Carney rejects the argument in favor of statistical proof that the poor and the wealthy were helped in the post Great Recession reflation in the UK:

Coppola has another take, saying the middle class, the In Betweeners, have not benefited in the same way from the reflation. She makes the point that Carney says that the wealth buildup for the lowest quintile after 2010 came from brutal deleveraging of property debt. Coppola does not believe it. She says wealth buildup for the poor was a function of shedding debt in the Great Recession aftermath:

"The poorest 20% didn't have mortgages, they had credit cards and payday loans. And in the deep recession after the financial crisis, many of them defaulted on them. Some had their possessions seized to pay off debts. The few that might have owned houses in 2006 don't, any more. Now, they are free of debt and are beginning to build up savings, perhaps with the help of charities such as Stepchange."
That is hardly a success for Carney's central bank policy, that the poor simply shed debt and that made them richer. Coppola goes on to say the monetary policy actually worked to keep fewer poor from defaulting, and that was ultimately a drag on the wealth of the poor. 

So, there is much more in the Coppola argument concerning the UK. Asset inflation hurt those without assets, everywhere, not just in the UK. It hurt the middle class which abandoned housing and then was hurt by the rising cost of living that accompanied asset buying reflation.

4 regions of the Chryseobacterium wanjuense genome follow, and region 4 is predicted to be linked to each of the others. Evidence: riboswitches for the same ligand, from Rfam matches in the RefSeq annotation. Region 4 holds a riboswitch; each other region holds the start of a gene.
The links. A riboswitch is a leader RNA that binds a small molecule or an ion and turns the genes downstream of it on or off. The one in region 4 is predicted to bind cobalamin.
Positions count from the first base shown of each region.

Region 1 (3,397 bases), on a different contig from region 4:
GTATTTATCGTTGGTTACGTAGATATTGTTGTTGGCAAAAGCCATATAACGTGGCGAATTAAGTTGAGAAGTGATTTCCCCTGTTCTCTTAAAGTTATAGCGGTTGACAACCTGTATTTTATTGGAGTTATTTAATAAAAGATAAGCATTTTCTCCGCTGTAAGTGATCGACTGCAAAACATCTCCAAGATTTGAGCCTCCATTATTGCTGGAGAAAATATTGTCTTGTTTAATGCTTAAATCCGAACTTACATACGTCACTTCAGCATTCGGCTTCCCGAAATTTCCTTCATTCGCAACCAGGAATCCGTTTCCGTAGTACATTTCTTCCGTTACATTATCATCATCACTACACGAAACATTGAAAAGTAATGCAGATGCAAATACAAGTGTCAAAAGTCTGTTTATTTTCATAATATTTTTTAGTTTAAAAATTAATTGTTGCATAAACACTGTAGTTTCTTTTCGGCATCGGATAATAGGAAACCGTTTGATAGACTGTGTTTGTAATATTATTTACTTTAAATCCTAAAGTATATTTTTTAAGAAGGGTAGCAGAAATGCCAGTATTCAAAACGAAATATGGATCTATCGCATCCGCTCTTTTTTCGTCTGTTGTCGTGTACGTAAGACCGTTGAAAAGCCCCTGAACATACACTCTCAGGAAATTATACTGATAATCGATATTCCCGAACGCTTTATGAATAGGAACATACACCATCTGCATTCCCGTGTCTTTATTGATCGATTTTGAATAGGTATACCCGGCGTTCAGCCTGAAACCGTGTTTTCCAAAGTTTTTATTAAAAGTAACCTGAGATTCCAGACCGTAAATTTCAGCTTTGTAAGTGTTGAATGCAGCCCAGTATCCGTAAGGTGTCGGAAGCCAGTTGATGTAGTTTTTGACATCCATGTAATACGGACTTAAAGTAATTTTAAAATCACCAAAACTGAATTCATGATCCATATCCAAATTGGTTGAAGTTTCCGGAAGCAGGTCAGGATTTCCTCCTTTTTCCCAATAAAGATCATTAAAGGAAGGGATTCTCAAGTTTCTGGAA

But all in all, compared to the dreadful job that the US Fed did in bowing out of the subprime housing market, even that which was soundly underwritten in many states, the Bank of England handled the crisis and treated the homeowners and small business owners with much more respect than the Fed treated homeowners and small business owners in the USA. The Fed has to answer to this chart, and this never happened in the UK. The question is why did the Fed do what it did to cause this dreadful destruction of the subprime commercial paper market and ultimately to the meltdown of the entire US economy?

UK housing declined in value an average of 8 percent. In the USA, in some states the declines were well over 30 percent. The liar loans in the UK caused a decline of 8 percent but the liar loans in the US caused massive declines. That is purely the function, IMO, of the central bank not protecting the home owners here in the USA. 

The banks were forced to take back the commercial paper, and they froze up lending to all but big business in the US. That did not happen in the UK. The UK's subprime losses were small, and they came mostly from US investment:

"The sub-prime losses in Britain were far less than those announced in America and at some investment houses on the continent. So far the biggest losses have been declared by Citibank, which has written off $24 billion, followed by UBS with $18 billion."
The truth is this, the BOE was a true lender of last resort. The Fed, was a reluctant, and ponderously slow lender of last resort and the combination of Fed and government did not lend to small business or save well written loans, even subprime loans outside the crisis states of California, Nevada, Florida and Arizona. The Fed and US government action came too late to stop a severe recession. The austerity in the EU was too intense, and the ECB did not act as a lender of last resort. The UK protected UK citizens, homeowners, and small business in a way that the Fed and the ECB did not.